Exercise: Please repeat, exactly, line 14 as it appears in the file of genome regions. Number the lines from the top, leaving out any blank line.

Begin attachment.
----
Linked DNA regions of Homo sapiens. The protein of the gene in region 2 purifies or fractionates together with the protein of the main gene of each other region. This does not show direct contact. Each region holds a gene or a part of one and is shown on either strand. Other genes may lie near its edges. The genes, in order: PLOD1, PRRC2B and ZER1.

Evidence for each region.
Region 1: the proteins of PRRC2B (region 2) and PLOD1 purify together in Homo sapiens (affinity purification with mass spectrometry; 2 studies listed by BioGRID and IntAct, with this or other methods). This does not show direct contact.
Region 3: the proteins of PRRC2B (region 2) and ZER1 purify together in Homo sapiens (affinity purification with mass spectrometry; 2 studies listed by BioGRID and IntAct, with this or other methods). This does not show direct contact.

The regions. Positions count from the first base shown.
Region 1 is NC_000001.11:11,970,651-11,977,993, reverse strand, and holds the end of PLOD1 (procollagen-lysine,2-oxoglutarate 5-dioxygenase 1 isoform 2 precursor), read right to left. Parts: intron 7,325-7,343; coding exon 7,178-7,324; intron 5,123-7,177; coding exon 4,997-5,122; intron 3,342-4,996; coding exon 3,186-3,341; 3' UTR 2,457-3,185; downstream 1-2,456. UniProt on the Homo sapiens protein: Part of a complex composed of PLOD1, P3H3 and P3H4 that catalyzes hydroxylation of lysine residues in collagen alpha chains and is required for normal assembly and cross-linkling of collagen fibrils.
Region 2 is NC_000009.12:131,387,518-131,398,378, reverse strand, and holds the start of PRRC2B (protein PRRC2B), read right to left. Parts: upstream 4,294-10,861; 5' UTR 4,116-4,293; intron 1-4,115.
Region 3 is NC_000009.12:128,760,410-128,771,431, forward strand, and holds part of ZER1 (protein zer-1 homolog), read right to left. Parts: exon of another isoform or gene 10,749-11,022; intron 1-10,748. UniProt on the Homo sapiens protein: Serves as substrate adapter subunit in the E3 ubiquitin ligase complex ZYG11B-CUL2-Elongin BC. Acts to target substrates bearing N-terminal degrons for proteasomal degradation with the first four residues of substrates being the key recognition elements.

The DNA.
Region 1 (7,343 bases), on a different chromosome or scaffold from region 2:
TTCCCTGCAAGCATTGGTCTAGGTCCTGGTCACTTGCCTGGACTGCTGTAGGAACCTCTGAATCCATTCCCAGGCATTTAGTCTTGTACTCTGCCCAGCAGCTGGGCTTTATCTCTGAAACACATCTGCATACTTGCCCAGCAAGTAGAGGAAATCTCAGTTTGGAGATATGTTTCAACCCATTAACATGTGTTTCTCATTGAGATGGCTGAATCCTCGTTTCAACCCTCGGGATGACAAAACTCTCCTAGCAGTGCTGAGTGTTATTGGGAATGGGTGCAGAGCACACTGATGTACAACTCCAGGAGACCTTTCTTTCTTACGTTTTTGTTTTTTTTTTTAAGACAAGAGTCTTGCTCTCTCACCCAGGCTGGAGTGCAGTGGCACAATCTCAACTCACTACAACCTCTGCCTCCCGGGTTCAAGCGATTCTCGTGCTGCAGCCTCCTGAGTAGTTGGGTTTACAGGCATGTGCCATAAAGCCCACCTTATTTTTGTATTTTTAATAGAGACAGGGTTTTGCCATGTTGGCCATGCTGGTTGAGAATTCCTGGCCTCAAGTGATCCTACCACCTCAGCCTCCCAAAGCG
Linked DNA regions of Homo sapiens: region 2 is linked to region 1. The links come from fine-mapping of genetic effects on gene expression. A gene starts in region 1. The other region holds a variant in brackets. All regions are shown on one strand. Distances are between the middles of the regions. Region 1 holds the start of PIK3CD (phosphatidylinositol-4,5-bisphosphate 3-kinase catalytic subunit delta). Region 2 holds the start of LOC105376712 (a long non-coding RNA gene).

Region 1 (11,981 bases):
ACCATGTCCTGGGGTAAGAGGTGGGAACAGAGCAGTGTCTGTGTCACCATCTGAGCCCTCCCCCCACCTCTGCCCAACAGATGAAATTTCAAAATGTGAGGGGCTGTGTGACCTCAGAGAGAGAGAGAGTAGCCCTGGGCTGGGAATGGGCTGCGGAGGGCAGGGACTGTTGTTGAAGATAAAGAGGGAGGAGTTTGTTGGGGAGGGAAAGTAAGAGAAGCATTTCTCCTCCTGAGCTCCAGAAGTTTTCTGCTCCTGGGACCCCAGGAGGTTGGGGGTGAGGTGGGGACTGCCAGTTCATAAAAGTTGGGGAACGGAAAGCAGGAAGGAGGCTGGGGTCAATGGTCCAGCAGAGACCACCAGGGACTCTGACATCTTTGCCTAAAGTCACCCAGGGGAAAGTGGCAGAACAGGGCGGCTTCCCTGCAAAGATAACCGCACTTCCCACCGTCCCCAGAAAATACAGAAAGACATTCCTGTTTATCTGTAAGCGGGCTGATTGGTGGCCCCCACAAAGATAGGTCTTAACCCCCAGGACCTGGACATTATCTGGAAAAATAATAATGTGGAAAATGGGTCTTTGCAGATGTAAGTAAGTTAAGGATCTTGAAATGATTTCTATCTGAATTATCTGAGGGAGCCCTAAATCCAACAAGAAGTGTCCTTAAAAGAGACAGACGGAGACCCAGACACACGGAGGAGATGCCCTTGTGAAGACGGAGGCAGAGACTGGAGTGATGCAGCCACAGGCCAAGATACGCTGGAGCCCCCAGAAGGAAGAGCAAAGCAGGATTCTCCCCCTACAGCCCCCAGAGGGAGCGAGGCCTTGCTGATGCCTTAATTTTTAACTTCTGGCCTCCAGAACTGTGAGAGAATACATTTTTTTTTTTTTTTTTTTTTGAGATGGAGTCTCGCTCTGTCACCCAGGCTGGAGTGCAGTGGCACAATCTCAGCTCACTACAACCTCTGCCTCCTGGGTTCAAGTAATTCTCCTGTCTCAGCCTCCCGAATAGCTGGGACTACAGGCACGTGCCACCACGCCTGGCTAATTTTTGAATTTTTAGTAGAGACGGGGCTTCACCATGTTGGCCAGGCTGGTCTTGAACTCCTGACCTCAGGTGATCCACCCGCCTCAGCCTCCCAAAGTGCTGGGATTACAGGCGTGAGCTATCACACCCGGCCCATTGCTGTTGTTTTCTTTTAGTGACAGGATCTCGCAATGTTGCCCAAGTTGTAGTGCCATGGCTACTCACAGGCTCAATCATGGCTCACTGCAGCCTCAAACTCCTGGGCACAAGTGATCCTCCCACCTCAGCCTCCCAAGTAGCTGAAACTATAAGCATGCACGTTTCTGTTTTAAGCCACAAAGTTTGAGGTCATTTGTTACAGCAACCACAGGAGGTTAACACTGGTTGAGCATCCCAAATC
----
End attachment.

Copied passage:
ACCATGTCCTGGGGTAAGAGGTGGGAACAGAGCAGTGTCTGTGTCACCATCTGAGCCCTCCCCCCACCTCTGCCCAACAGATGAAATTTCAAAATGTGAGGGGCTGTGTGACCTCAGAGAGAGAGAGAGTAGCCCTGGGCTGGGAATGGGCTGCGGAGGGCAGGGACTGTTGTTGAAGATAAAGAGGGAGGAGTTTGTTGGGGAGGGAAAGTAAGAGAAGCATTTCTCCTCCTGAGCTCCAGAAGTTTTCTGCTCCTGGGACCCCAGGAGGTTGGGGGTGAGGTGGGGACTGCCAGTTCATAAAAGTTGGGGAACGGAAAGCAGGAAGGAGGCTGGGGTCAATGGTCCAGCAGAGACCACCAGGGACTCTGACATCTTTGCCTAAAGTCACCCAGGGGAAAGTGGCAGAACAGGGCGGCTTCCCTGCAAAGATAACCGCACTTCCCACCGTCCCCAGAAAATACAGAAAGACATTCCTGTTTATCTGTAAGCGGGCTGATTGGTGGCCCCCACAAAGATAGGTCTTAACCCCCAGGACCTGGACATTATCTGGAAAAATAATAATGTGGAAAATGGGTCTTTGCAGATGTAAGTAAGTTAAGGATCTTGAAATGATTTCTATCTGAATTATCTGAGGGAGCCCTAAATCCAACAAGAAGTGTCCTTAAAAGAGACAGACGGAGACCCAGACACACGGAGGAGATGCCCTTGTGAAGACGGAGGCAGAGACTGGAGTGATGCAGCCACAGGCCAAGATACGCTGGAGCCCCCAGAAGGAAGAGCAAAGCAGGATTCTCCCCCTACAGCCCCCAGAGGGAGCGAGGCCTTGCTGATGCCTTAATTTTTAACTTCTGGCCTCCAGAACTGTGAGAGAATACATTTTTTTTTTTTTTTTTTTTTGAGATGGAGTCTCGCTCTGTCACCCAGGCTGGAGTGCAGTGGCACAATCTCAGCTCACTACAACCTCTGCCTCCTGGGTTCAAGTAATTCTCCTGTCTCAGCCTCCCGAATAGCTGGGACTACAGGCACGTGCCACCACGCCTGGCTAATTTTTGAATTTTTAGTAGAGACGGGGCTTCACCATGTTGGCCAGGCTGGTCTTGAACTCCTGACCTCAGGTGATCCACCCGCCTCAGCCTCCCAAAGTGCTGGGATTACAGGCGTGAGCTATCACACCCGGCCCATTGCTGTTGTTTTCTTTTAGTGACAGGATCTCGCAATGTTGCCCAAGTTGTAGTGCCATGGCTACTCACAGGCTCAATCATGGCTCACTGCAGCCTCAAACTCCTGGGCACAAGTGATCCTCCCACCTCAGCCTCCCAAGTAGCTGAAACTATAAGCATGCACGTTTCTGTTTTAAGCCACAAAGTTTGAGGTCATTTGTTACAGCAACCACAGGAGGTTAACACTGGTTGAGCATCCCAAATC